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Identifying where love ends and toxicity begins

Opinion & Analysis
However, such a binary and rigid view of love can cause us to ignore its many gray areas. We can start indulging in behaviour that is to our detriment and allow for behaviour that is obviously problematic.

TO love someone is to accept them fully, blemishes and all. We all know this definition of love. Over the years, certain behaviours, rituals, and symbols have become synonymous with this all-encompassing notion of an eternal bond, such as the institution of marriage.

However, such a binary and rigid view of love can cause us to ignore its many gray areas. We can start indulging in behaviour that is to our detriment and allow for behaviour that is obviously problematic.

Mental-health research has proven time and again that love can look and feel different from the way it appears in books, movies, and music. Here are three common mistakes people make when they view their intimate relationships too rigidly.

You are too quick to make sacrifices for your partner Yes, sacrifice is inevitable in most relationships. And yes, it is honourable. But is it always necessary? Research says not really. “It’s certainly honourable to put aside one’s own self-interest because of your partner or your relationship,” explains psychologist Francesca Righetti. “However, our research shows that there is a difficult aftermath for both the giver and the recipient.”

According to Righetti’s research, this is what the aftermath often looks like:

The giver experiences lower well-being, as sacrifices require them to willingly give up their preferences and goals. This makes sacrifice an exceptionally costly prosocial behaviour.

The receiver is left with mixed feelings. On one hand, they feel grateful, loved, and accepted. But they also feel guilty and indebted.

While sacrifice has this effect on both partners in a relationship, women are more likely to experience lower well-being after sacrificing because sacrifices are often viewed as their duty instead of their choice. This means they may especially experience the costs of sacrifice, but few of the benefits.

To avoid the pain sacrifice can cause in a relationship, Righetti advises partners to follow these two steps:

Change what you focus on. If you focus on what you have lost after a sacrifice, you are more likely to experience lower personal well-being and relationship satisfaction. Try to look at the bright side of the sacrifice (e.g, how happy the partner is or what you/they can learn from this experience, or feeling proud of being a generous person).

You are too lenient in letting things go. Sometimes our loved ones may behave in a manner that is unethical and/or potentially harmful. These situations require us to be completely honest with our partners and ourselves – but it is possible that we fail to do so because we love them.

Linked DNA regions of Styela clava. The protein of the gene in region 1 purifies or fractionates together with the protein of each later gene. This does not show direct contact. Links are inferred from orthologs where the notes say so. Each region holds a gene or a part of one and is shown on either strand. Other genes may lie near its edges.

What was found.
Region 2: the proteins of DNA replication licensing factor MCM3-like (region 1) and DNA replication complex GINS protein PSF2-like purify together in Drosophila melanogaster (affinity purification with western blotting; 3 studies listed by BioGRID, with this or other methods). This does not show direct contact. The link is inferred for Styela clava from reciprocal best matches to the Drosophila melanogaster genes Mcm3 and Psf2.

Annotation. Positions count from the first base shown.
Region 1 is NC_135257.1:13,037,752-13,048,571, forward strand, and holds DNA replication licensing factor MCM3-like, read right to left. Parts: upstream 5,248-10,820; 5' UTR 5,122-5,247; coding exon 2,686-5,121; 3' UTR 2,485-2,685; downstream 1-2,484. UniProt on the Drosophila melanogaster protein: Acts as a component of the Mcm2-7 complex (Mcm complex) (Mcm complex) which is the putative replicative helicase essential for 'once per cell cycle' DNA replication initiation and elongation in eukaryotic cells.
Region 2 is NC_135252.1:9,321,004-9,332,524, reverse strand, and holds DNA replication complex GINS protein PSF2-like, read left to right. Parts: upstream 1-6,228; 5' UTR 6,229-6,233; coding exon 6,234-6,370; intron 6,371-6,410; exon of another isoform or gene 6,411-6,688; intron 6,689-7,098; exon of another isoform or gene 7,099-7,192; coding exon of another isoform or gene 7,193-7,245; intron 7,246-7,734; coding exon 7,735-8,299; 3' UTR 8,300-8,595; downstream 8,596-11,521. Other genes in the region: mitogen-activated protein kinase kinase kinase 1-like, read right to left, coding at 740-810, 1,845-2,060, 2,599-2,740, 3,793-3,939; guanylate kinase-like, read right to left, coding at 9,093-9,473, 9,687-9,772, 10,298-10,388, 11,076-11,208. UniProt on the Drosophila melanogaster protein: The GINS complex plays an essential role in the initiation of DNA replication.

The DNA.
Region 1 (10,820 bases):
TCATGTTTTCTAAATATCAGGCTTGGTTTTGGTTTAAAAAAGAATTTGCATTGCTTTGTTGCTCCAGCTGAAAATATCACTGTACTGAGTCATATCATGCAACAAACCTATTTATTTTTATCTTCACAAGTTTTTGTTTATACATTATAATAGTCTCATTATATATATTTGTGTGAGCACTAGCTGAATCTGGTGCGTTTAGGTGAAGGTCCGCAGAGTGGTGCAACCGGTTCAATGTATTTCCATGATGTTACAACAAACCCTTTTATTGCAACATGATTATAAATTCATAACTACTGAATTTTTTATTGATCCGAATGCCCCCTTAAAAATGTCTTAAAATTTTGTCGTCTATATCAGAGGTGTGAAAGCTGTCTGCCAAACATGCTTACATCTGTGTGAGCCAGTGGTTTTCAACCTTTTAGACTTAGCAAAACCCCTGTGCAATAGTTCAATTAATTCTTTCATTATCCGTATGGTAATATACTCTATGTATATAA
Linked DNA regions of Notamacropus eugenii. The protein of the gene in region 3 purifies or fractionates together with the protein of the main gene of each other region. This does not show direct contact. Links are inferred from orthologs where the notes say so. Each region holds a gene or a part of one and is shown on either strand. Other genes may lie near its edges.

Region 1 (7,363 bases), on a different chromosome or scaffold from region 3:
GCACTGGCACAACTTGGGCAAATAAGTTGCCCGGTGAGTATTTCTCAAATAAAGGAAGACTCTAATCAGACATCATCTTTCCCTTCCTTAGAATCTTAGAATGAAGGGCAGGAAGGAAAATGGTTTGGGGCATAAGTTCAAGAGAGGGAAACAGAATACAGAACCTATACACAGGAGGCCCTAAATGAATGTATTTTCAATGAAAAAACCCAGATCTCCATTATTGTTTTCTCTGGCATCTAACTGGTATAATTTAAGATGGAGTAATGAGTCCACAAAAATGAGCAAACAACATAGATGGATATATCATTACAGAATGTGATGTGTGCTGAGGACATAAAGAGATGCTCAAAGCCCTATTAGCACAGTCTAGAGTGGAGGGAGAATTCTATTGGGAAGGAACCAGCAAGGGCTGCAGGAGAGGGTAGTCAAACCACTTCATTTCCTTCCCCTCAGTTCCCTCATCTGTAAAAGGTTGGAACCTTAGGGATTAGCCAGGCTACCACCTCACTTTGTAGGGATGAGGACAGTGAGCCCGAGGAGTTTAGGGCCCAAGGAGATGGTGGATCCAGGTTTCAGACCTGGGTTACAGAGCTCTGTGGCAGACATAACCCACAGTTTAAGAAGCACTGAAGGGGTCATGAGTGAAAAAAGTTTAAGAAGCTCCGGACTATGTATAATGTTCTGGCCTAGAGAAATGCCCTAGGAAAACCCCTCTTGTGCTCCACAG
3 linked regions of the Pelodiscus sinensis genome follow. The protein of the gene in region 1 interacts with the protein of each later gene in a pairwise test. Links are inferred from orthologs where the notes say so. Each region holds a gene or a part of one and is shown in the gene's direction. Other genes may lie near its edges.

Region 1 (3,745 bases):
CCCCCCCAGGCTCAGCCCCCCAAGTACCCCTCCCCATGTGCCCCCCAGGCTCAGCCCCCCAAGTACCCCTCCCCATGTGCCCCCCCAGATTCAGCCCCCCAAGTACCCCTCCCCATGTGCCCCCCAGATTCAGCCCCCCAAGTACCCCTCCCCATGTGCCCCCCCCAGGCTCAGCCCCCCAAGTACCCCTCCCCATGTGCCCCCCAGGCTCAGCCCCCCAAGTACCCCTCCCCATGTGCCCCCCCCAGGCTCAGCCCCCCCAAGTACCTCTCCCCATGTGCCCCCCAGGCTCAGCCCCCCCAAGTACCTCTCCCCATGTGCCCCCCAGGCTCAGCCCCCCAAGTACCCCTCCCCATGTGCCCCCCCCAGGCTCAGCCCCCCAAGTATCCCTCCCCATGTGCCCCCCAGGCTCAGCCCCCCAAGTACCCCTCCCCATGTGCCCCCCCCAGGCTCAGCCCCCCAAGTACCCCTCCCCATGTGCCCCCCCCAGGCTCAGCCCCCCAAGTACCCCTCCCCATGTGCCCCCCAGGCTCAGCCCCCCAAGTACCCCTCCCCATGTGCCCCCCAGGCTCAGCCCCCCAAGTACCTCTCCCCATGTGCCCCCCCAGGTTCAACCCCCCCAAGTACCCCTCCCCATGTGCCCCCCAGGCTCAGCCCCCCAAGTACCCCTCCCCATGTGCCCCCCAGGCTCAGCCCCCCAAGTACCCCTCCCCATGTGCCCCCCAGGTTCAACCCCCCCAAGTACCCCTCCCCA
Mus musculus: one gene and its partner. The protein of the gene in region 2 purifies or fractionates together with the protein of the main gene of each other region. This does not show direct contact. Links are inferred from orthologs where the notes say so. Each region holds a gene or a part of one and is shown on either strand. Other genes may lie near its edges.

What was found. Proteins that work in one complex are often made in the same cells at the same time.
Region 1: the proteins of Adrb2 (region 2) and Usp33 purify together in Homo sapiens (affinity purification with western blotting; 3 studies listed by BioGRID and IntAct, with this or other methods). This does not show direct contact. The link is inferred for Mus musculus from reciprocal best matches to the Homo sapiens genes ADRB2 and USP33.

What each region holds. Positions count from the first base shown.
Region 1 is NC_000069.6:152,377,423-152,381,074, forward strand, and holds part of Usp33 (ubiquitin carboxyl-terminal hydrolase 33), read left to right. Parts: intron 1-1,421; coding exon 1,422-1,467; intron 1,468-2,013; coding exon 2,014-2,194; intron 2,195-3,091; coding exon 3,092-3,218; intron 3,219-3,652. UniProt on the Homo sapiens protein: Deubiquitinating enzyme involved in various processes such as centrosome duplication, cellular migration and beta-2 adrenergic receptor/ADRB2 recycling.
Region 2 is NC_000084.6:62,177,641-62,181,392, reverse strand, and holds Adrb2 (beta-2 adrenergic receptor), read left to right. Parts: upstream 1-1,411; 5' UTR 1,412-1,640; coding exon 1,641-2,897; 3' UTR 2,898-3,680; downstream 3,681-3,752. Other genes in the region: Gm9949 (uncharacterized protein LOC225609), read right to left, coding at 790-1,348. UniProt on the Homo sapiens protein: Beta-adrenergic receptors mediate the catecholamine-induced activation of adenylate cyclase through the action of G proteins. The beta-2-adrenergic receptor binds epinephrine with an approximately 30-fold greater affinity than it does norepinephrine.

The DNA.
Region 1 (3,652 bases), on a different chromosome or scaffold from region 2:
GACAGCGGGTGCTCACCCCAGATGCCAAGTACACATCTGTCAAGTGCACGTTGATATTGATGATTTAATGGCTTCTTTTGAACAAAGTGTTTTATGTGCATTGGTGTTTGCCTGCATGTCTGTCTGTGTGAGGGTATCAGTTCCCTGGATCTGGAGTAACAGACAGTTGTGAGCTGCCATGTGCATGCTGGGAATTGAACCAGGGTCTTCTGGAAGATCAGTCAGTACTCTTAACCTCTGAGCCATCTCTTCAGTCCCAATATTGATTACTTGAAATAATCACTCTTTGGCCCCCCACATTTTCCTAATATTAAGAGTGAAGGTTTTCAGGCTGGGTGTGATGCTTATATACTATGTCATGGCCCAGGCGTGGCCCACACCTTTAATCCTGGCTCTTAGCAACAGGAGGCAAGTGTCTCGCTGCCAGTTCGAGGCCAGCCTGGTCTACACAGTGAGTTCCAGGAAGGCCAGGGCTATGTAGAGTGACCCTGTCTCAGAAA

“When someone close to us behaves unethically, we face a conflict between upholding our moral values and maintaining our relationship,” explains psychologist Rachel Forbes of the University of Toronto in Canada.

Forbes’ research found that people often experience a deep ambivalence when responding to a significant other’s unethical actions — possibly because of people’s tendency to share a sense of identity with their loved ones:

Your relationship is built around utility. We usually choose to be in a long-term relationship with someone if we are in love with the person they are. However, in more cases than we would care to admit, there are other considerations — like the status of the family they belong to, how they can help us achieve our own goals, and financial and material perks.

While considering someone as a resource isn’t completely wrong, it can be a problem when it is the foundation of one’s relationship. Psychologist Xijing Wang refers to this approach as “instrumentality perspective,” which is a dimension of objectification, i.e, viewing a person as an object. Under an instrumentality perspective, people are degraded as pure tools whose function is to facilitate others’ goal achievement. In essence, once we take an instrumental approach, we only care about how useful a person is to us.

If you are feeling that your partner views you from a solely utilitarian perspective, it is important to know that it is not your fault and you should not let it affect your self-esteem. People are driven by goals, and goal achievement can lead to an instrumental approach which could be a default mode in social relationships, including intimate ones.

Initiating an honest conversation with your partner, a loved one, or a mental health practitioner is advisable in such a scenario as it can directly affect your well-being and self-image.

Conclusion Having a partner who sticks with you through thick and thin is a blessing. But you need to constantly check in with yourself and evaluate your relationship honestly to ensure that it does not end up turning into a prison rather than a sanctuary.— psychologytoday.com